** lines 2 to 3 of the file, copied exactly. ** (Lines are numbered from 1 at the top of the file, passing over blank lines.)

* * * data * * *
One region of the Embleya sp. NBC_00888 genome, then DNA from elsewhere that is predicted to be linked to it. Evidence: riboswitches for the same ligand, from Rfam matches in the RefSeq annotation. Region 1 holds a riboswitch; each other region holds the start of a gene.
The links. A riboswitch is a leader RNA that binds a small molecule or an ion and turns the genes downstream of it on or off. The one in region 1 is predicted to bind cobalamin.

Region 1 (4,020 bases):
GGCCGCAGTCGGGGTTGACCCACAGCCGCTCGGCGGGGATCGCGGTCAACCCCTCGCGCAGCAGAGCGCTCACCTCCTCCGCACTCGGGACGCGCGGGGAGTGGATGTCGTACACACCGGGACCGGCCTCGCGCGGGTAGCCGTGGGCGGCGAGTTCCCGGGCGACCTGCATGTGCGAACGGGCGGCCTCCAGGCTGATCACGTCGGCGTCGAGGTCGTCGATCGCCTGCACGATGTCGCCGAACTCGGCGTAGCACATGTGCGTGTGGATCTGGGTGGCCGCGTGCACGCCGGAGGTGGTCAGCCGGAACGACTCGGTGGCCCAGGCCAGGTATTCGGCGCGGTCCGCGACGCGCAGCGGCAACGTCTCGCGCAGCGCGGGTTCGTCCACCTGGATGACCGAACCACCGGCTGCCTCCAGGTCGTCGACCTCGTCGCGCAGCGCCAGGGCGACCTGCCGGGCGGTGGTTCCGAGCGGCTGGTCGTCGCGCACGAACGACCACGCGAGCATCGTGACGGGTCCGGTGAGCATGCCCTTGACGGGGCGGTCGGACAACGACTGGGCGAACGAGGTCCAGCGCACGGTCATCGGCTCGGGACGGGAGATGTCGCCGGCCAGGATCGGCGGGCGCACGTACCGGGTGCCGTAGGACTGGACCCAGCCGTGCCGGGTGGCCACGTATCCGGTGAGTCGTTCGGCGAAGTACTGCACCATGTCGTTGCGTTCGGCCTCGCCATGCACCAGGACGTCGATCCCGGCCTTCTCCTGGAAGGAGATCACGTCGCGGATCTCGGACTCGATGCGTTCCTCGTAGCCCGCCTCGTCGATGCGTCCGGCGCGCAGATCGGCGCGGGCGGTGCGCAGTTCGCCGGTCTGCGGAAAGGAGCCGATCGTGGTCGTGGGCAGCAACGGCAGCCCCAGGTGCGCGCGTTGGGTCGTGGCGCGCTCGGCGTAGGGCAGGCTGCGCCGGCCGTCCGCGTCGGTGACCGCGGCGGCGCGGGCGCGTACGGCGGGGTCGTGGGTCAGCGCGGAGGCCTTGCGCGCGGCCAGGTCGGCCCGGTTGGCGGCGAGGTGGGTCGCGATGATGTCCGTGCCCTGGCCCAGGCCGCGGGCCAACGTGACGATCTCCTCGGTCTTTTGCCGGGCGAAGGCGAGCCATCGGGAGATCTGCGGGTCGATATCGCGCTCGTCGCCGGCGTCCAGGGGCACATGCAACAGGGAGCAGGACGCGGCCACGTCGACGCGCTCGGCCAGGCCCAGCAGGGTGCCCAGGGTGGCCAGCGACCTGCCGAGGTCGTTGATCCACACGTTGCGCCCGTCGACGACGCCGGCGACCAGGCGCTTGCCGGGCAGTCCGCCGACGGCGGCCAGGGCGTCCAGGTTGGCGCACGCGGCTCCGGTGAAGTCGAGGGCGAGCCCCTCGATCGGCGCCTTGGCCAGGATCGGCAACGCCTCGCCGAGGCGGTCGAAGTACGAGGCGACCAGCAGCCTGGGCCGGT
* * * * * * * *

The links. A riboswitch is a leader RNA that binds a small molecule or an ion and turns the genes downstream of it on or off. The one in region 1 is predicted to bind cobalamin.

Region 1 (4,020 bases):